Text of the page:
Commit 11eced2f authored by Kim F. Storm's avatar Kim F. Storm

Mention `pv variable' to print value of Lisp variables.

Mention `xpr' and fix example to use it.  Add section describing
commands such as `pit' that are useful for debugging redisplay
related problems.
parent 55b903a3
......@@ -84,7 +84,9 @@ arguments. This calls a subroutine which uses the Lisp printer.
You can also use `pp value' to print the emacs value directly.
Note: It is not a good idea to try `pr' or `pp' if you know that Emacs
To see the current value of a Lisp Variable, use `pv variable'.
Note: It is not a good idea to try `pr', `pp', or `pv' if you know that Emacs
is in deep trouble: its stack smashed (e.g., if it encountered SIGSEGV
due to stack overflow), or crucial data structures, such as `obarray',
corrupted, etc. In such cases, the Emacs subroutine called by `pr'
......@@ -97,10 +99,17 @@ you stop Emacs while it is waiting. In such a situation, don't try to
use `pr'. Instead, use `s' to step out of the system call. Then
Emacs will be between instructions and capable of handling `pr'.
If you can't use `pr' command, for whatever reason, you can fall back
on lower-level commands. Use the `xtype' command to print out the
data type of the last data value. Once you know the data type, use
the command that corresponds to that type. Here are these commands:
If you can't use `pr' command, for whatever reason, you can use the
`xpr' command to print out the data type and value of the last data
value, For example:
p it->object
xpr
You may also analyze data values using lower-level commands. Use the
`xtype' command to print out the data type of the last data value.
Once you know the data type, use the command that corresponds to that
type. Here are these commands:
xint xptr xwindow xmarker xoverlay xmiscfree xintfwd xboolfwd xobjfwd
xbufobjfwd xkbobjfwd xbuflocal xbuffer xsymbol xstring xvector xframe
......@@ -132,11 +141,11 @@ Then Emacs hits the breakpoint:
(gdb) p frame
$1 = 139854428
(gdb) xtype
(gdb) xpr
Lisp_Vectorlike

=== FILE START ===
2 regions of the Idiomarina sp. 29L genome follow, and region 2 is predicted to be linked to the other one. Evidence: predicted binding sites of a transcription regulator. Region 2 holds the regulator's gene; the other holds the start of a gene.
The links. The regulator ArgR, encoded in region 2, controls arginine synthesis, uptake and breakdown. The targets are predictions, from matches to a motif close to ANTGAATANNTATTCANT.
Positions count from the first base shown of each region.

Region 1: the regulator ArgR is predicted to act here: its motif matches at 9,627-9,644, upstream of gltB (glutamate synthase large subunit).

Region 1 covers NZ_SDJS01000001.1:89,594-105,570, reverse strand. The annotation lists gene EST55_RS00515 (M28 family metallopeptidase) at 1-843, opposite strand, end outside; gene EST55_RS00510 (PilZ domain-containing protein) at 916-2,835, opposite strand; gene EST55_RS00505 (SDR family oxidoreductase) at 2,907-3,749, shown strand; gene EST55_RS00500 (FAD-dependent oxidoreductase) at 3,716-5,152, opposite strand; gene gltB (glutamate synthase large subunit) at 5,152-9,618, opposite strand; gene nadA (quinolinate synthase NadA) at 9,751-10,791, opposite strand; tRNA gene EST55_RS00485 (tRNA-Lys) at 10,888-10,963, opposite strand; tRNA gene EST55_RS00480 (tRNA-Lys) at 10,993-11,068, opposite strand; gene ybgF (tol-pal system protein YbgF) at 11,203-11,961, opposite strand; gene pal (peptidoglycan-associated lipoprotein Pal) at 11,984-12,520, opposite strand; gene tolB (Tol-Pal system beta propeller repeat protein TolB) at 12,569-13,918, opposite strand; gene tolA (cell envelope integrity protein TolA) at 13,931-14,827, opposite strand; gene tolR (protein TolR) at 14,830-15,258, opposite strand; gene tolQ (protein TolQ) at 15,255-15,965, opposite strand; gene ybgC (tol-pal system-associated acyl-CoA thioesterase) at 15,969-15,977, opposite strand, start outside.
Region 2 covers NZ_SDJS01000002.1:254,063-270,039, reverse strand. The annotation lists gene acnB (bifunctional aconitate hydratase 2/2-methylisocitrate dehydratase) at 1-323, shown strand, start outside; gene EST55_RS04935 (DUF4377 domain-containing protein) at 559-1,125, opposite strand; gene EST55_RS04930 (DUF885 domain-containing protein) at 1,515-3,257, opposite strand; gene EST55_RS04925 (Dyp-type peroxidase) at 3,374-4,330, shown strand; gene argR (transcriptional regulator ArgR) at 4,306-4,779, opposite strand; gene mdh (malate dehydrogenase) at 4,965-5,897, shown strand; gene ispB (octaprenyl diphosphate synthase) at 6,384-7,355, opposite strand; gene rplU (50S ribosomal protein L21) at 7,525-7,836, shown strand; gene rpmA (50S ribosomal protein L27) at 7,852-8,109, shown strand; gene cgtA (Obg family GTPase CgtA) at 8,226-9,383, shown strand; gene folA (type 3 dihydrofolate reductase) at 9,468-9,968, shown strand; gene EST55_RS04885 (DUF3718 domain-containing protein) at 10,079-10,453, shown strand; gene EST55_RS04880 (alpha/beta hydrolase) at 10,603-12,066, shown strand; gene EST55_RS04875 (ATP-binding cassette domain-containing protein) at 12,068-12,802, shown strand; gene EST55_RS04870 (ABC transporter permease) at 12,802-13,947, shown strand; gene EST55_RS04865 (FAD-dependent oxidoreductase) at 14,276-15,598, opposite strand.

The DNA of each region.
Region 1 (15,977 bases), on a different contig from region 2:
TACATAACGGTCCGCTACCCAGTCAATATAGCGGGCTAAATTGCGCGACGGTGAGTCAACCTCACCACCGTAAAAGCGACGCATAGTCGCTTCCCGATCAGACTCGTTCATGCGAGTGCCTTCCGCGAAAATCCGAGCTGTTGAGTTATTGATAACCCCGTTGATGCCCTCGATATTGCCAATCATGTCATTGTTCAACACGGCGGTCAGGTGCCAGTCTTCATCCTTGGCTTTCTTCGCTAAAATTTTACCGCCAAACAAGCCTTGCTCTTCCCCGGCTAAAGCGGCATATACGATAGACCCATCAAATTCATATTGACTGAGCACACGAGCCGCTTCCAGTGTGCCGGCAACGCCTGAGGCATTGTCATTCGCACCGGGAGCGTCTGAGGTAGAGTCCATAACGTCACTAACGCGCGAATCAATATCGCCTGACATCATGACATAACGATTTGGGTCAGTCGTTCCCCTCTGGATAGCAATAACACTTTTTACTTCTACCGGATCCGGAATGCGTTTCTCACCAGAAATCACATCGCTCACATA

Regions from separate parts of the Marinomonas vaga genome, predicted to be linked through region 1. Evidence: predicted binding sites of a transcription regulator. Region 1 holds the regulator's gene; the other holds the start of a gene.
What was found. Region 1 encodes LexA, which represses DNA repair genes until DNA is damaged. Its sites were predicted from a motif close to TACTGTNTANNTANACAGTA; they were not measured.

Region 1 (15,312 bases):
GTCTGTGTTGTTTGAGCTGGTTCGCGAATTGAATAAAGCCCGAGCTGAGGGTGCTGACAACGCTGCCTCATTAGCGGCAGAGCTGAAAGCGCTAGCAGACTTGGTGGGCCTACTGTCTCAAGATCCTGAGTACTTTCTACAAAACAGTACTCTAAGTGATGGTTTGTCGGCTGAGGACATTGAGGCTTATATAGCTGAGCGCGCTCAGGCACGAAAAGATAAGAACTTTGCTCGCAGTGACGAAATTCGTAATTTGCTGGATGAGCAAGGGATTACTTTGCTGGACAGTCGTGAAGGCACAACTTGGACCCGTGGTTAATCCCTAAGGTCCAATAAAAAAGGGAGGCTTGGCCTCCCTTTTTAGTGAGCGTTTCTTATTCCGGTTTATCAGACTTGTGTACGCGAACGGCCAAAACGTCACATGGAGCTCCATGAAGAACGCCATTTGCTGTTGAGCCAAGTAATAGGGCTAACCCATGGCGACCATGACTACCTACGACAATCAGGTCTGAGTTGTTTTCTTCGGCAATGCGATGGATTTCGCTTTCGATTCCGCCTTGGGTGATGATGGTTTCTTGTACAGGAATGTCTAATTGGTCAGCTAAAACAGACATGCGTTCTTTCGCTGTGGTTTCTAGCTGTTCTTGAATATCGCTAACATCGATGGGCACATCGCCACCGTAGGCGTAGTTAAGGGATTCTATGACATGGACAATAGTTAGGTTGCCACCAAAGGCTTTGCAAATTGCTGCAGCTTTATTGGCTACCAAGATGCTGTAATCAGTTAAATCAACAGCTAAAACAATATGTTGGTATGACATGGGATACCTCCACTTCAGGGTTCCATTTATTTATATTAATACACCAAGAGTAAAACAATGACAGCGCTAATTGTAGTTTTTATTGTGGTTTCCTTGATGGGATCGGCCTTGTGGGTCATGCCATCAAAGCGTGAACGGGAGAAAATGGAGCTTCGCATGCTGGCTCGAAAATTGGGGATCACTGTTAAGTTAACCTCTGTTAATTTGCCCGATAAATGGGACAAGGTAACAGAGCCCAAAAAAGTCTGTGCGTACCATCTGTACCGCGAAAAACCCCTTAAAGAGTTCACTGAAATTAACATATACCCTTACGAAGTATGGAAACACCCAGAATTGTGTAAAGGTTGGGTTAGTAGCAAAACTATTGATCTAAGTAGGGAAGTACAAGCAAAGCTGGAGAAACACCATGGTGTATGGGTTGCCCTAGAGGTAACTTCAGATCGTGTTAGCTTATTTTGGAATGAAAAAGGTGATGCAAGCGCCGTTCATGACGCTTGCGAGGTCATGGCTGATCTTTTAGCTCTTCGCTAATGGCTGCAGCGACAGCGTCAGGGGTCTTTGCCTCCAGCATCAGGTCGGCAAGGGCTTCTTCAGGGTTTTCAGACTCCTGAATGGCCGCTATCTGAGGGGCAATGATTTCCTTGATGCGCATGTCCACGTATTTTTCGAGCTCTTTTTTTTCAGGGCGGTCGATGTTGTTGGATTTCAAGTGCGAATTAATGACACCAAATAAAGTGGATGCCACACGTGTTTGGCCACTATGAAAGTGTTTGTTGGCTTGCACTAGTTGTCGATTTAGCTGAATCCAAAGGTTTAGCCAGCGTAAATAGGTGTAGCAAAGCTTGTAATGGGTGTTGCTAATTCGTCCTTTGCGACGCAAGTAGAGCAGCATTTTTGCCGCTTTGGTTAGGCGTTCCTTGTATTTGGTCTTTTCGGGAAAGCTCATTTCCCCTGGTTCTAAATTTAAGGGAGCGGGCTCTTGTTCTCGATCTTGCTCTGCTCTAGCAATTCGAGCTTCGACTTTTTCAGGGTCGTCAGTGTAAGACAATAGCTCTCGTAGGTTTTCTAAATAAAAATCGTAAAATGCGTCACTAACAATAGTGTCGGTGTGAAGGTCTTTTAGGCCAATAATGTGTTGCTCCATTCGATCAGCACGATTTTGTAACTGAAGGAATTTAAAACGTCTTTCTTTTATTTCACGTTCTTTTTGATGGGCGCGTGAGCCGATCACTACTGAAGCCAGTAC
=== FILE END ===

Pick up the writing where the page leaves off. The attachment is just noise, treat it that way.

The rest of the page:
PVEC_FRAME
(gdb) xframe
$2 = (struct frame *) 0x8560258
"emacs@localhost"
(gdb) p *$
$3 = {
size = 1073742931,
......@@ -144,13 +153,12 @@ Then Emacs hits the breakpoint:
name = 140615219,
[...]
}
(gdb) p $3->name
$4 = 140615219
Now we can use `pr' to print the name of the frame:
Now we can use `pr' to print the frame parameters:
(gdb) pp $->param_alist
((background-mode . light) (display-type . color) [...])
(gdb) pr
"emacs@steenrod.math.nwu.edu"
The Emacs C code heavily uses macros defined in lisp.h. So suppose
we want the address of the l-value expression near the bottom of
......@@ -245,6 +253,23 @@ and, assuming that "xtype" says that args[0] is a symbol:
xsymbol
** Debugging Emacs Redisplay problems
The src/.gdbinit file defines many useful commands for dumping redisplay
related data structures in a terse and user-friendly format:
`ppt' prints value of PT, narrowing, and gap in current buffer.
`pit' dumps the current display iterator `it'.
`pwin' dumps the current window 'win'.
`prow' dumps the current glyph_row `row'.
`pg' dumps the current glyph `glyph'.
`pgi' dumps the next glyph.
`pgrow' dumps all glyphs in current glyph_row `row'.
`pcursor' dumps current output_cursor.
The above commands also exist in a version with an `x' suffix which
takes an object of the relevant type as argument.
** Using GDB in Emacs
Debugging with GDB in Emacs offers some advantages over the command line (See
......
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